Enjoying that perfect sip of tea whether it is green tea, black tea, white tea or any other kind, starts with the selection of your teapot. With the vast array of available teapots and designs, we may sometimes forget the importance of having the “right” teapot. So, what is the right teapot for you?
When researching the right teapot, aside from aesthetics of beautiful design, you may want to consider the size of the pot, the material (primarily seen in glass, ceramic or porcelain) and whether or not you will be using the teapot for brewing or simply serving the tea. The options we have today are derived from the incredible popularity that tea has received over the centuries as the tea experience spread from Asia to Europe and beyond.
The Ch’a Ching (or Tea Classic) is the earliest book on the subject of tea, appearing during the Tang Dynasty (618-907). However the traditional method of making tea involved brewing tea leaves in open vessels and the first teapots, closely resembling wine-ewers, only made their appearance in the world in the 16th Century. Notably, the Yixing teapot was first produced during the Sung Dynasty (960-1280) and flourished during the Ming Dynasty (1600) as the hybrid of the earlier drinking bowls and the modern teapots. These teapots, made of unique “Zisha” or purple clay, were used to brew tea and then to drink the tea directly from the spout of the pot, quickly became sought-after treasures found in the homes of royalty and social elites. Click here to view our selection of Yixing teapots.
As tea reached the west and moved from being used for medicinal purposes to being more of a fashion in social pastime, the demand for teapots grew as well. Teapots imported from China were smaller in size by western standards because they were created for the purpose of serving smaller, typically single person, portions. In Chinese culture, this exemplified the importance of brewing the most flavorful tea. Ceramic and porcelain teapots were more widespread in the 18th century, particularly porcelain, a material that was more durable and better transportable. Because porcelain was also not something easily obtainable in Europe at the time, these teapots became highly desired, particularly by the wealthiest consumers who could afford the luxury.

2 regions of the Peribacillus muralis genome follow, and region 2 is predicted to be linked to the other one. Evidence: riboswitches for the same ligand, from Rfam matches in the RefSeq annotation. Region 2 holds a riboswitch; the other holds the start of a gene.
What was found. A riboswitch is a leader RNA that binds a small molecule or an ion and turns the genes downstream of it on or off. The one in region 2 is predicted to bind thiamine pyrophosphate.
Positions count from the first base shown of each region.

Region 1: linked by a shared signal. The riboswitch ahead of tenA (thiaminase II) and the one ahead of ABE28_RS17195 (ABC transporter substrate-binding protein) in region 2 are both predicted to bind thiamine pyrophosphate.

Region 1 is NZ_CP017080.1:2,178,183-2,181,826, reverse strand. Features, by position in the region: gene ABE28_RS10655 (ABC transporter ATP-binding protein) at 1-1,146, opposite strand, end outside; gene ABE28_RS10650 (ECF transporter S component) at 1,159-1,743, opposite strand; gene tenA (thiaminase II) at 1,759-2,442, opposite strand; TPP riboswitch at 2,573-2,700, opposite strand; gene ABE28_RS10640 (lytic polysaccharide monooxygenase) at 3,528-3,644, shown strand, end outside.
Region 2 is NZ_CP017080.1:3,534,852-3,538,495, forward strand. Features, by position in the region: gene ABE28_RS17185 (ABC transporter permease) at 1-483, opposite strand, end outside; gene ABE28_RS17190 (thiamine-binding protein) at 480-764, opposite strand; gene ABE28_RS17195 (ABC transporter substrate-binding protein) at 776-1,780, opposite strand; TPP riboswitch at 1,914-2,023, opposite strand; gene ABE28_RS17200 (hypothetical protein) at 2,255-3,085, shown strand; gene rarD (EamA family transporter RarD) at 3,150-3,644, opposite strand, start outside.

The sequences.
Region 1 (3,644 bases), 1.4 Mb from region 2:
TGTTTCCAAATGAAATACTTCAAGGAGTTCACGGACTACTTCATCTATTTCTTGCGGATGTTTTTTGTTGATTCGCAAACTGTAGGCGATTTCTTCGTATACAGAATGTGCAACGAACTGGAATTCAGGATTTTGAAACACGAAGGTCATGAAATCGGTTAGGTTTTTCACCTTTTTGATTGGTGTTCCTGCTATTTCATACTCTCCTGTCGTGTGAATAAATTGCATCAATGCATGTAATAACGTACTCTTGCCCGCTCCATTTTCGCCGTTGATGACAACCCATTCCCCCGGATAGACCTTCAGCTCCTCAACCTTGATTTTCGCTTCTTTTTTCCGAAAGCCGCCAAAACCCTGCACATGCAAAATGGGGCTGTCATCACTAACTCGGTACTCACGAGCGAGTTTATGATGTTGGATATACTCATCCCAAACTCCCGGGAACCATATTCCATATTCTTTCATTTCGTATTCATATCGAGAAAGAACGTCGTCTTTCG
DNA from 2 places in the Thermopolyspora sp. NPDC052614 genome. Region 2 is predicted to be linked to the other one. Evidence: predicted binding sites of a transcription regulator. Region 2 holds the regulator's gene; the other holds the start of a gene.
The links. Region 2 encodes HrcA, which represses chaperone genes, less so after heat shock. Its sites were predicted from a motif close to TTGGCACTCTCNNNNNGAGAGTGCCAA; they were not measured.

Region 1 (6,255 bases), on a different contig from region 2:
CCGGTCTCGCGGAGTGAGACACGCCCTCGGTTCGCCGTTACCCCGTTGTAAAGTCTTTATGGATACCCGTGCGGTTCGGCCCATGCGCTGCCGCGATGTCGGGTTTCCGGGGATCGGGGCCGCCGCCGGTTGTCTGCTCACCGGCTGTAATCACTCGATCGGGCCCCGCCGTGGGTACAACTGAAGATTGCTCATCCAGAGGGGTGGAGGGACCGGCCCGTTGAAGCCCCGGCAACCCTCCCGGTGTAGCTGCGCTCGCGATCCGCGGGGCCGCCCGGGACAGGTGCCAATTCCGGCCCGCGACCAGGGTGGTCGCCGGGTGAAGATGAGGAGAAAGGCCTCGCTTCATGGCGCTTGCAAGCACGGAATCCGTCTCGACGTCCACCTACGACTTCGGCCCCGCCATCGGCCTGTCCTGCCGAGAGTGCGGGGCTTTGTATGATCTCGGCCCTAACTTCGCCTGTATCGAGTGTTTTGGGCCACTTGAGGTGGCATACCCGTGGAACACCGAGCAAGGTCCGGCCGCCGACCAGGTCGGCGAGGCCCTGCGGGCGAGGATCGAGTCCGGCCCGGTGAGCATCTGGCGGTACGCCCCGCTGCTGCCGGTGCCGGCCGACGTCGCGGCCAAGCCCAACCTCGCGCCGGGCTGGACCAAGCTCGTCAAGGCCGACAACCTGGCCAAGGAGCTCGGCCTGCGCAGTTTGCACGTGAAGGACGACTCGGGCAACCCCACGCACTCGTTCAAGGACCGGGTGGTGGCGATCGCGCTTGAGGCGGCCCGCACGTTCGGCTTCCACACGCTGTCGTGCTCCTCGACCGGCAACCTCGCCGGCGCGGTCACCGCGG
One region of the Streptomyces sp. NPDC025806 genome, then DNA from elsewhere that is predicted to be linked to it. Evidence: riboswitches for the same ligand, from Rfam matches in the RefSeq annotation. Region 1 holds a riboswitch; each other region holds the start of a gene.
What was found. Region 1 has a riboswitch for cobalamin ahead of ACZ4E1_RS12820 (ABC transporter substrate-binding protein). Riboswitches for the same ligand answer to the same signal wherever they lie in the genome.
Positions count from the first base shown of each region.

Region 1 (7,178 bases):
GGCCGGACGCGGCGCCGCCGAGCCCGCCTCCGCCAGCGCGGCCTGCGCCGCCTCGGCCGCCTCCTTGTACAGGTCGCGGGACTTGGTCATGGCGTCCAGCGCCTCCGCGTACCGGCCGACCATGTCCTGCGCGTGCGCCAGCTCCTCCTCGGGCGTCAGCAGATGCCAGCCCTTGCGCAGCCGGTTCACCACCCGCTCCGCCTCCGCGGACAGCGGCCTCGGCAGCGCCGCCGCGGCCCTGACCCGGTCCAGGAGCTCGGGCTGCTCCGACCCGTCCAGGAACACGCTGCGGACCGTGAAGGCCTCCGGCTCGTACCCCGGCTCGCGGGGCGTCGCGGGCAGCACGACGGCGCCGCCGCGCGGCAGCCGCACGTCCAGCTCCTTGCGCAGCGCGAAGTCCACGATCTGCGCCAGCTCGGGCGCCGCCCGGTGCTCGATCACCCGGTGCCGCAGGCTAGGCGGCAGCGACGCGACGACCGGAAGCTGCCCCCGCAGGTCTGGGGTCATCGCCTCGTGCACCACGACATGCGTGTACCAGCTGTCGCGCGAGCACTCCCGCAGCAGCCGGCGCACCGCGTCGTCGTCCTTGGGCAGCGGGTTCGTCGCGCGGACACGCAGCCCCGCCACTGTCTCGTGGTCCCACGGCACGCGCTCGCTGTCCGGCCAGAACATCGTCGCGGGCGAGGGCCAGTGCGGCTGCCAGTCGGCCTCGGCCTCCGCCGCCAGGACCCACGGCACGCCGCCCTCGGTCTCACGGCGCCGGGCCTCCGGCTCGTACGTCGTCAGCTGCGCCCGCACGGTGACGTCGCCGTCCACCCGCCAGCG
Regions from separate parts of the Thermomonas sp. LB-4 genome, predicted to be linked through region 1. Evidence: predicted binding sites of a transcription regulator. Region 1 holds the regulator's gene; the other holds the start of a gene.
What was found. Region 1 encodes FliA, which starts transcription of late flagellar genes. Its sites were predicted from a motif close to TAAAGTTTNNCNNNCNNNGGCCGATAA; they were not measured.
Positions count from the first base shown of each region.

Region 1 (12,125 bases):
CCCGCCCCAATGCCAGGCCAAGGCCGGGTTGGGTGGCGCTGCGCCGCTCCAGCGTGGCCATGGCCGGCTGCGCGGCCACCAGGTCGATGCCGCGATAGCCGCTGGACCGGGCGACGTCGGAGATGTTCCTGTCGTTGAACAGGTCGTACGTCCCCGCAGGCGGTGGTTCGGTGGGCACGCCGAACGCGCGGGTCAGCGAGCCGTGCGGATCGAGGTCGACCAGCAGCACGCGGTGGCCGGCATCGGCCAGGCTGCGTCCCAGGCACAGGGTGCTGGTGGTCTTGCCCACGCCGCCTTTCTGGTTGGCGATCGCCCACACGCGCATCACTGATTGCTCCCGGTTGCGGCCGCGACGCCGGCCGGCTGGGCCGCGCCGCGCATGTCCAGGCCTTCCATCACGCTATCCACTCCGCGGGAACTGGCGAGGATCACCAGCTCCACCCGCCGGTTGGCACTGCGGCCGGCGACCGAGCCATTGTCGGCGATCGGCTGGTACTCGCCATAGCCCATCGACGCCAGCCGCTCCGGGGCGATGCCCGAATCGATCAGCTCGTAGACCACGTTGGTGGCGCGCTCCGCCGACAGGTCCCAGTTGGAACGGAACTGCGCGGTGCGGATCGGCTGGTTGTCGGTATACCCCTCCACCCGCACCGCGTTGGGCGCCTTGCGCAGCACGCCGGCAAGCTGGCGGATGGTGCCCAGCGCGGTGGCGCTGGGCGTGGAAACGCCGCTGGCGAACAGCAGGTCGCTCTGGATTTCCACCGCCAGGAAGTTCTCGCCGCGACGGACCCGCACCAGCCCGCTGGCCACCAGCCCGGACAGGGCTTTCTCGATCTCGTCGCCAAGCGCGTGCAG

As the years went on, new trends appeared such as the boom of bone china in the 19th century, a material that was tough as it was easy to manufacture and design. Yet despite its bountiful history, the teapot basics have remained virtually the same for centuries: the pot, spout, lid and handle.
Porcelain teapots have been renowned all over the world for their aesthetics, from beautiful scenery to amazingly shaped vessels. Traditionally, porcelain chinaware has appeared as blue and white, but today many variations exist. The one consideration to keep in mind when selecting porcelain for your teapot is that much like glass, porcelain does not have the same heat retention properties of ceramic teapots and therefore is not ideal for teas requiring high heat such as black and herbal teas.
Ceramic teapots began as clay and earthenware and quickly gained popularity in Europe when cream-colored earthenware was introduced in the mid-1700s. Today, these teapots really allow a tea lover to enjoy the full flavor of their tea using native heat retention properties. While some ceramic pots are equipped with strainers or infusers, others are not, so when selecting, you may want to decide how you are planning on using your teapot. Also, check to see if the teapot is glazed on the inside, which will allow you to brew different teas unlike an unglazed teapot, which tends to retain the flavor of the last brewed tea. Remember that although ceramic pots are stronger than glass and porcelain, they should not be subjected to extreme temperatures.
Make sure to view our selection of porcelain and ceramic teapots.